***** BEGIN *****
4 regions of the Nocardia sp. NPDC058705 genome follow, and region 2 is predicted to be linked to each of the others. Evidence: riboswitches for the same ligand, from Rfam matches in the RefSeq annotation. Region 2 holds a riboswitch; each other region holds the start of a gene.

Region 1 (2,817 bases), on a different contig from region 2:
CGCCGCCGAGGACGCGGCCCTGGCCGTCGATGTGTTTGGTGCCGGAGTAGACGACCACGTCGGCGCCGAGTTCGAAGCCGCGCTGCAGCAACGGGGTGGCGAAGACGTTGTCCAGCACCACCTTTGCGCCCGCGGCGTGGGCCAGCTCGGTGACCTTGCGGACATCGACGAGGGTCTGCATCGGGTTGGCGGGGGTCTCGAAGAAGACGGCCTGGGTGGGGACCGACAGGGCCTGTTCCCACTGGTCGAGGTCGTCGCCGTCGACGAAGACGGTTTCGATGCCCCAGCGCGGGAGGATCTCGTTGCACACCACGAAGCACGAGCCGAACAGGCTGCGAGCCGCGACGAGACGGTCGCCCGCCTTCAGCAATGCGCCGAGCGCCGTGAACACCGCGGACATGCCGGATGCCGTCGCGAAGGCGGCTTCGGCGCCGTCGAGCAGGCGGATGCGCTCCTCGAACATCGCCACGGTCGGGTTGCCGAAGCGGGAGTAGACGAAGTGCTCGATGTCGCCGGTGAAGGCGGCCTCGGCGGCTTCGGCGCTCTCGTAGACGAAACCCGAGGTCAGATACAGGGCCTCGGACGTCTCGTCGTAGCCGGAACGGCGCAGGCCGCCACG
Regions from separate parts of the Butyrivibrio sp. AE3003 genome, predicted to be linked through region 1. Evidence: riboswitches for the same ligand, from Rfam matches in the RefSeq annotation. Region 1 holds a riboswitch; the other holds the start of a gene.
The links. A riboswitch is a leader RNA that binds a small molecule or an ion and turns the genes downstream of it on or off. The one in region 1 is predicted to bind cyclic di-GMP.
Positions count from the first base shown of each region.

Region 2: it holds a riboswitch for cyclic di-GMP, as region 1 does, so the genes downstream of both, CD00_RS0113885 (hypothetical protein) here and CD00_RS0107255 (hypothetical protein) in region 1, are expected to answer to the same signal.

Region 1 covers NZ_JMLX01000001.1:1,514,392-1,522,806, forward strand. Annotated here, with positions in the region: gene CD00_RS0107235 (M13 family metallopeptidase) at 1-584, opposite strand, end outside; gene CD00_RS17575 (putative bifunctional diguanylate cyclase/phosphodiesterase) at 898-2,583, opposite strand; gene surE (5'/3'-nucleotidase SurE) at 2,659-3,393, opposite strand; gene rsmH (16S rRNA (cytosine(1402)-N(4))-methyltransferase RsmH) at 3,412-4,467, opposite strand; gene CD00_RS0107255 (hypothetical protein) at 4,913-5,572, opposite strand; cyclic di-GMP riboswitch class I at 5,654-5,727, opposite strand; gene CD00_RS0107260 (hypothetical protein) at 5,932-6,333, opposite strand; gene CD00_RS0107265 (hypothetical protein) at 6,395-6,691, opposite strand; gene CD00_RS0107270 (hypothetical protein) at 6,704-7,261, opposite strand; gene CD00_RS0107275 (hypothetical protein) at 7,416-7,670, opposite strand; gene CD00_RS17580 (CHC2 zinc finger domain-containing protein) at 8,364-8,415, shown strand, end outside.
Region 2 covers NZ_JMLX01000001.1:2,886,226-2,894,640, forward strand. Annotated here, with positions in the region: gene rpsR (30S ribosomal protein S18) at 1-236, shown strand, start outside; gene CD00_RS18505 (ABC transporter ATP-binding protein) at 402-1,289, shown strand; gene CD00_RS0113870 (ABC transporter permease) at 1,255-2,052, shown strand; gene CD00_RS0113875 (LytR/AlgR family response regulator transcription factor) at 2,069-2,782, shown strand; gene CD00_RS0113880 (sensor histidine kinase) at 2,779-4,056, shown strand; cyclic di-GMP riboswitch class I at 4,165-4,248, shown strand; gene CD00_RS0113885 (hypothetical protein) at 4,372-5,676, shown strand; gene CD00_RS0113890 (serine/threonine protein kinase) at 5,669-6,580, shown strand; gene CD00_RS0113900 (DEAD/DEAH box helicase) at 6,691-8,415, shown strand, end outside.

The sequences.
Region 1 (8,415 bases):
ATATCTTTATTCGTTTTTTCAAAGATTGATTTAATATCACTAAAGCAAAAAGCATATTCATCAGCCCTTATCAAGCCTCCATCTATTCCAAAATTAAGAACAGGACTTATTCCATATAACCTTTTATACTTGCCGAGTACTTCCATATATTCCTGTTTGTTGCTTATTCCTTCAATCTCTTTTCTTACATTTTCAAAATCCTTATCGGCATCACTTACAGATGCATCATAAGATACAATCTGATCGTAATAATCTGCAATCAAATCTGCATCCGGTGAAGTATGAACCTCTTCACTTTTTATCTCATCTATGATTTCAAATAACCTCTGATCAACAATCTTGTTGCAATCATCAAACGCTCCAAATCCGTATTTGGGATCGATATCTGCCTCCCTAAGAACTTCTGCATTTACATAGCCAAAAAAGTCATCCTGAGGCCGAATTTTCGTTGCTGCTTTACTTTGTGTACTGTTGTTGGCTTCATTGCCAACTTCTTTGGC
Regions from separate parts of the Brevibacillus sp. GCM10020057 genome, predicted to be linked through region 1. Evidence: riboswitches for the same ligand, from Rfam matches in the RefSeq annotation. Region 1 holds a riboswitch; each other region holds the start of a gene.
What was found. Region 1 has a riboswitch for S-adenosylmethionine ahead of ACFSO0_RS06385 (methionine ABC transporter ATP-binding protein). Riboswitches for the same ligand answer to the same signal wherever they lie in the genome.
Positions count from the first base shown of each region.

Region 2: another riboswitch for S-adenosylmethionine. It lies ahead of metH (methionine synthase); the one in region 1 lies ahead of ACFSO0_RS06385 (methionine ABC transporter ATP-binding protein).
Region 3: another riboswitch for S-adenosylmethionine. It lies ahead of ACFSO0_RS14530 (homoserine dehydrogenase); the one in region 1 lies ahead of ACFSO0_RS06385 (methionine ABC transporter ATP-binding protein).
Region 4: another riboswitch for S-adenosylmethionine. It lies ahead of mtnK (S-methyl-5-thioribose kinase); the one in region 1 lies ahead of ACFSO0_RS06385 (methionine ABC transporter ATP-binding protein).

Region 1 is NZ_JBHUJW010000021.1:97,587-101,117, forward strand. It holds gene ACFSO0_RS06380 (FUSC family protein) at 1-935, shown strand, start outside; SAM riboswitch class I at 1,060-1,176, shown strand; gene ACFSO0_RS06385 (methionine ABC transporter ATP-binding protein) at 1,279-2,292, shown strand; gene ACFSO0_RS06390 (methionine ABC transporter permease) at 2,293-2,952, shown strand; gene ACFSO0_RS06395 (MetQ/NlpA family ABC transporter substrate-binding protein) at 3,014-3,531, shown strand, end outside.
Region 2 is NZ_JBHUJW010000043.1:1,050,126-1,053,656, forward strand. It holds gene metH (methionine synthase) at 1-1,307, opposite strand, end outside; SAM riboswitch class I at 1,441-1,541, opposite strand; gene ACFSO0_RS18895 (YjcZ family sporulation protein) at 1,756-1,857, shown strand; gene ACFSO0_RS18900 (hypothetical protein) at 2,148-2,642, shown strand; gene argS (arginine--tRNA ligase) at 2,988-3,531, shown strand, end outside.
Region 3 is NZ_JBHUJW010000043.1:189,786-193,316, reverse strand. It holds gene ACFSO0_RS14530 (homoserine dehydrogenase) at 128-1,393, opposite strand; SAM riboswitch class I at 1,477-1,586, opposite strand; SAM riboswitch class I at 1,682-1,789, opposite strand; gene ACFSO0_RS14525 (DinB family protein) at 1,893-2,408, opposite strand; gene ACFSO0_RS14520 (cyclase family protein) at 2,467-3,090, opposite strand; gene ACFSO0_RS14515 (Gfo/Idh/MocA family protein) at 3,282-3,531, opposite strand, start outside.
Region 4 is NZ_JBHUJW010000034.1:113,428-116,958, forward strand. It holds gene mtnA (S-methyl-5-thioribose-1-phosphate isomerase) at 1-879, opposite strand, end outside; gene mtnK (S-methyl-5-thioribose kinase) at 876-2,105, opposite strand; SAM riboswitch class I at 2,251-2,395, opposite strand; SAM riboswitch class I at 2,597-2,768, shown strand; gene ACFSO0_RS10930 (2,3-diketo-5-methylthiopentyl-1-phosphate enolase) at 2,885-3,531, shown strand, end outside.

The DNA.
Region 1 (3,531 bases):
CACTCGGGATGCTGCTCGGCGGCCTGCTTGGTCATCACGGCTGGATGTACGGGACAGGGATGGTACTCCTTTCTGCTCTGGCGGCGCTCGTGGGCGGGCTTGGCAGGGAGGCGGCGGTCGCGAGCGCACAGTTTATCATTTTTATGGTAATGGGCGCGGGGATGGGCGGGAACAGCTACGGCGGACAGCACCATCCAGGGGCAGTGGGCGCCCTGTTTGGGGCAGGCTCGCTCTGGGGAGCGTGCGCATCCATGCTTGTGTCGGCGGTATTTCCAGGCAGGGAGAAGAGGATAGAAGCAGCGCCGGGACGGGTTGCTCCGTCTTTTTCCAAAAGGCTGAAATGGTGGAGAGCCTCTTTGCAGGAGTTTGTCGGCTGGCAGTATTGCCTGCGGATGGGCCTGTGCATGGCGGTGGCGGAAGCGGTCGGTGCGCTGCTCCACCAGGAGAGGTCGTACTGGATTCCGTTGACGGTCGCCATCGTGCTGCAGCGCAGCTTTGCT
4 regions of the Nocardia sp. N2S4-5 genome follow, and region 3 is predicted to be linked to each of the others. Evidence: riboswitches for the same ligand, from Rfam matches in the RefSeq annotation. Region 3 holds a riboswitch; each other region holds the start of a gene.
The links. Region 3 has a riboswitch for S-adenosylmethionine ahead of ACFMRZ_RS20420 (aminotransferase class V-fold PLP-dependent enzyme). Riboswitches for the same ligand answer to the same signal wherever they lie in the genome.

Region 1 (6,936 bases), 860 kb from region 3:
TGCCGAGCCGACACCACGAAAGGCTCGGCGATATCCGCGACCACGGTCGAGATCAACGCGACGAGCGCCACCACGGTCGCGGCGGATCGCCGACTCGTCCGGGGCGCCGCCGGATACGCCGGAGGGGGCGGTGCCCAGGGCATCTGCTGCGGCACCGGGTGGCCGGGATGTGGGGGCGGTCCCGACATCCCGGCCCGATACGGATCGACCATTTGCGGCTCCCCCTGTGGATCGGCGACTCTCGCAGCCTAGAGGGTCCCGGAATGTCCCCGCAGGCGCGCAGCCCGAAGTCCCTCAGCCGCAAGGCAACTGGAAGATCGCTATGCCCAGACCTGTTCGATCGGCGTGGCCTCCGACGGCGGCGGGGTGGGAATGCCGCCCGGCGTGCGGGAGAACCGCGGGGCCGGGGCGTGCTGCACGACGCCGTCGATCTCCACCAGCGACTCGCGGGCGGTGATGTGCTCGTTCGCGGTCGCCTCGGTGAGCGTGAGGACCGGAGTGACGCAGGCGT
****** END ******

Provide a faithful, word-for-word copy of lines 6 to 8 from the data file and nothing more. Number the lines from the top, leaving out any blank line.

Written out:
Positions count from the first base shown of each region.

Region 2: it holds a riboswitch for cyclic di-GMP, as region 1 does, so the genes downstream of both, CD00_RS0113885 (hypothetical protein) here and CD00_RS0107255 (hypothetical protein) in region 1, are expected to answer to the same signal.

Region 1 covers NZ_JMLX01000001.1:1,514,392-1,522,806, forward strand. Annotated here, with positions in the region: gene CD00_RS0107235 (M13 family metallopeptidase) at 1-584, opposite strand, end outside; gene CD00_RS17575 (putative bifunctional diguanylate cyclase/phosphodiesterase) at 898-2,583, opposite strand; gene surE (5'/3'-nucleotidase SurE) at 2,659-3,393, opposite strand; gene rsmH (16S rRNA (cytosine(1402)-N(4))-methyltransferase RsmH) at 3,412-4,467, opposite strand; gene CD00_RS0107255 (hypothetical protein) at 4,913-5,572, opposite strand; cyclic di-GMP riboswitch class I at 5,654-5,727, opposite strand; gene CD00_RS0107260 (hypothetical protein) at 5,932-6,333, opposite strand; gene CD00_RS0107265 (hypothetical protein) at 6,395-6,691, opposite strand; gene CD00_RS0107270 (hypothetical protein) at 6,704-7,261, opposite strand; gene CD00_RS0107275 (hypothetical protein) at 7,416-7,670, opposite strand; gene CD00_RS17580 (CHC2 zinc finger domain-containing protein) at 8,364-8,415, shown strand, end outside.